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Ms. Magazine Reports on a DDCF-led Funding Collaborative Promising to Transform How Biomedicine Views Caregiving

In an article about the Doris Duke Charitable Foundation-led COVID-19 Fund to Retain Clinical ScientistsMs. Magazine details how the $12.1 million awarded to 22 medical schools across the United States seeks to transform workplace culture by supporting and acknowledging the importance of caregiving in clinical scientists’ lives. Changing workplace culture, the article notes, has the potential to remove the stigma associated with caregiving, which can contribute to better patient care and increased scientific breakthroughs. The initiative, with additional funding from the American Heart Association, the Burroughs Wellcome Fund, the John Templeton Foundation, the Rita Allen Foundation and the Walder Foundation, provides early-career biomedical faculty with caregiving responsibilities supplemental resources — such as the abillity to hire a lab assistant — to balance the competing demands of their lives and keep their research on track.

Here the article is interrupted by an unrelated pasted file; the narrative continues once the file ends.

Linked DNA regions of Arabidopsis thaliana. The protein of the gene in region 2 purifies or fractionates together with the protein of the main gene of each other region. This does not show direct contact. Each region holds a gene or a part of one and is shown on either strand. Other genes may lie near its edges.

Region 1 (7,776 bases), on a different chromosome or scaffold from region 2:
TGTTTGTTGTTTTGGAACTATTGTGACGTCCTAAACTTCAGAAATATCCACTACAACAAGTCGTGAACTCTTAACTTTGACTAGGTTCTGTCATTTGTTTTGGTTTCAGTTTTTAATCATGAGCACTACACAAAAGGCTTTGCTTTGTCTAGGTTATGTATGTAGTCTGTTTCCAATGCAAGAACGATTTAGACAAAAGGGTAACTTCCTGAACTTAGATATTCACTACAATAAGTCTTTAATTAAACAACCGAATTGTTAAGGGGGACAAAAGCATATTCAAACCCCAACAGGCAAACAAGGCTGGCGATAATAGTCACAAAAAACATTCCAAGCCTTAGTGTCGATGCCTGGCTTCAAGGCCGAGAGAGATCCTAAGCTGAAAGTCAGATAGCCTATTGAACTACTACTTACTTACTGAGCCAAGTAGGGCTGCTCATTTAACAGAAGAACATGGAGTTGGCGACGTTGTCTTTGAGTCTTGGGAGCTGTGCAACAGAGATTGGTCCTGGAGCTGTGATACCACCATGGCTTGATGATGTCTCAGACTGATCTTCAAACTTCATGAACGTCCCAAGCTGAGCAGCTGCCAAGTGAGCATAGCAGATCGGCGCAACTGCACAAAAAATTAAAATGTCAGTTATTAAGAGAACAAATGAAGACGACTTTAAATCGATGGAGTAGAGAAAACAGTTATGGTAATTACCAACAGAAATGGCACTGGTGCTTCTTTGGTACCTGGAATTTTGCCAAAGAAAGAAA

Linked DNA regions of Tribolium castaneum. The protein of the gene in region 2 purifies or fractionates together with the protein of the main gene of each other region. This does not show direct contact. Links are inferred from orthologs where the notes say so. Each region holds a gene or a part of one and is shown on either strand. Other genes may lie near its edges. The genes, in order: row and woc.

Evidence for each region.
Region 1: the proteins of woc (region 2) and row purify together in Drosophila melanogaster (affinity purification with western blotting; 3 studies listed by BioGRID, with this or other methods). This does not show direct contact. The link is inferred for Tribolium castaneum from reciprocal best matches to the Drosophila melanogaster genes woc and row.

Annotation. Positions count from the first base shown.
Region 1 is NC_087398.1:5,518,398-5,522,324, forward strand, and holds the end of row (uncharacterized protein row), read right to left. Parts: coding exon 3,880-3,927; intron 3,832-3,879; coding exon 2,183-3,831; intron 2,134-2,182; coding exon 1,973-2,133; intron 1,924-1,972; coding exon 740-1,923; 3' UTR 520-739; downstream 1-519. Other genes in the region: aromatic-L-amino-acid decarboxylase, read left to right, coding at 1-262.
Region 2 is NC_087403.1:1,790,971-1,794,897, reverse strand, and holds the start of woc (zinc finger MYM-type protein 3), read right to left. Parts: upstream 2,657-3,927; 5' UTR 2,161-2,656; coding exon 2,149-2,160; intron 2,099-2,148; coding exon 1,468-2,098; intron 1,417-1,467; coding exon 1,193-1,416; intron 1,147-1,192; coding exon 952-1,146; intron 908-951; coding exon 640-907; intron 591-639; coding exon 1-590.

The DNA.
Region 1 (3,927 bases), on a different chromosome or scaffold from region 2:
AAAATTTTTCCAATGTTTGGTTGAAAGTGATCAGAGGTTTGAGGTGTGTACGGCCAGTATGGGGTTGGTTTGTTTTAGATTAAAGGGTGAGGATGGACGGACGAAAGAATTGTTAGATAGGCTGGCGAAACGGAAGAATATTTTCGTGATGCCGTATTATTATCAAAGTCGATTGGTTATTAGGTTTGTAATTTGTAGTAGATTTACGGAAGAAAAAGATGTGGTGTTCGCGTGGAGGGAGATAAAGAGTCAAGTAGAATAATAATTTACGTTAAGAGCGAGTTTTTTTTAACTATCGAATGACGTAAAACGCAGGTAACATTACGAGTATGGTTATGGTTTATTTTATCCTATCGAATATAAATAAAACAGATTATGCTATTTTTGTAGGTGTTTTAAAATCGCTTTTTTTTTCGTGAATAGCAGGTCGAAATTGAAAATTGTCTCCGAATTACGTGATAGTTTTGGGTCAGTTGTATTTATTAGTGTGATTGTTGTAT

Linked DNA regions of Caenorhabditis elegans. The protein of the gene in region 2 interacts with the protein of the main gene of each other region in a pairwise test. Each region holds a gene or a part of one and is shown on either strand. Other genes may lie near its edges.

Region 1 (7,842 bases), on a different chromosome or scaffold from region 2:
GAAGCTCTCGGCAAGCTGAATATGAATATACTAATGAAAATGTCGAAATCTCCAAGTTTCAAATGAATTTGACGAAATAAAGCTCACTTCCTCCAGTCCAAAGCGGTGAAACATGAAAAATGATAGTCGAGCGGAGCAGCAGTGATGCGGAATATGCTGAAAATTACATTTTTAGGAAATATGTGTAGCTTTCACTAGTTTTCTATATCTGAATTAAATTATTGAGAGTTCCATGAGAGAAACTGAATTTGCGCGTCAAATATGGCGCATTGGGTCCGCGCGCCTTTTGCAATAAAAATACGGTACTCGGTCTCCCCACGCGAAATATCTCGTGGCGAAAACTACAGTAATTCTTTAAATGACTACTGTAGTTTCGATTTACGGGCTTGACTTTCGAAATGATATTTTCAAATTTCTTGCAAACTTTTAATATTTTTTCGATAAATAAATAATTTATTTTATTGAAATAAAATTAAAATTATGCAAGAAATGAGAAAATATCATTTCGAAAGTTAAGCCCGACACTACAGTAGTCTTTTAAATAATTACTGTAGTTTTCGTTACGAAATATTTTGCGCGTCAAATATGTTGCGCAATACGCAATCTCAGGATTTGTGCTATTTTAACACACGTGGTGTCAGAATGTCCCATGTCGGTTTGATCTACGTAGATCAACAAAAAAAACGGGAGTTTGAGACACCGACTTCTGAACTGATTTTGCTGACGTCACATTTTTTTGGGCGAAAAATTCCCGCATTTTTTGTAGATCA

Writes Ms. Magazine: "Several of the scientists interviewed for this article told us that since the grants were announced, many clinical scientists had expressed their gratitude, even those who did not intend to apply for the grants. The very existence of the program, they said, validates their struggles and ongoing need to support those who care. And it elevates caregiving, recognizing its importance in professional and personal settings."

Read more in Ms. Magazine